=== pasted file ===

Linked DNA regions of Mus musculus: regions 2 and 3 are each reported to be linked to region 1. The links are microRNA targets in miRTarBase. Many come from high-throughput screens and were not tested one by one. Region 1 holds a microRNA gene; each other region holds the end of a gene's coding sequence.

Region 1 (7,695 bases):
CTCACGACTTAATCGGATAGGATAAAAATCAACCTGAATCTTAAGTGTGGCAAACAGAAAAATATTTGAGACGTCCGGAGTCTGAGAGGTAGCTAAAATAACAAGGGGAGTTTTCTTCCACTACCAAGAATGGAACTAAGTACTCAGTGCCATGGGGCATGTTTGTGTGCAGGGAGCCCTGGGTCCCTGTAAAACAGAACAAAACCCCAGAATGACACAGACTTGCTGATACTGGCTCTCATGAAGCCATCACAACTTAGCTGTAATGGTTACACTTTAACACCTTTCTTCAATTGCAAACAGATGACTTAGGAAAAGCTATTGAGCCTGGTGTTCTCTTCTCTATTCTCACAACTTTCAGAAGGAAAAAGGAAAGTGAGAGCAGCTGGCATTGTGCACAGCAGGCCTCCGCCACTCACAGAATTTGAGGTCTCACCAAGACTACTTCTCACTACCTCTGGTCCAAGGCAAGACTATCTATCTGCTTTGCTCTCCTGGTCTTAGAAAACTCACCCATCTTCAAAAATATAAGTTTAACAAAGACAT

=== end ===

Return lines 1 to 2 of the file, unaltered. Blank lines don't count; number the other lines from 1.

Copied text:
Linked DNA regions of Mus musculus: regions 2 and 3 are each reported to be linked to region 1. The links are microRNA targets in miRTarBase. Many come from high-throughput screens and were not tested one by one. Region 1 holds a microRNA gene; each other region holds the end of a gene's coding sequence.

Region 1 (7,695 bases):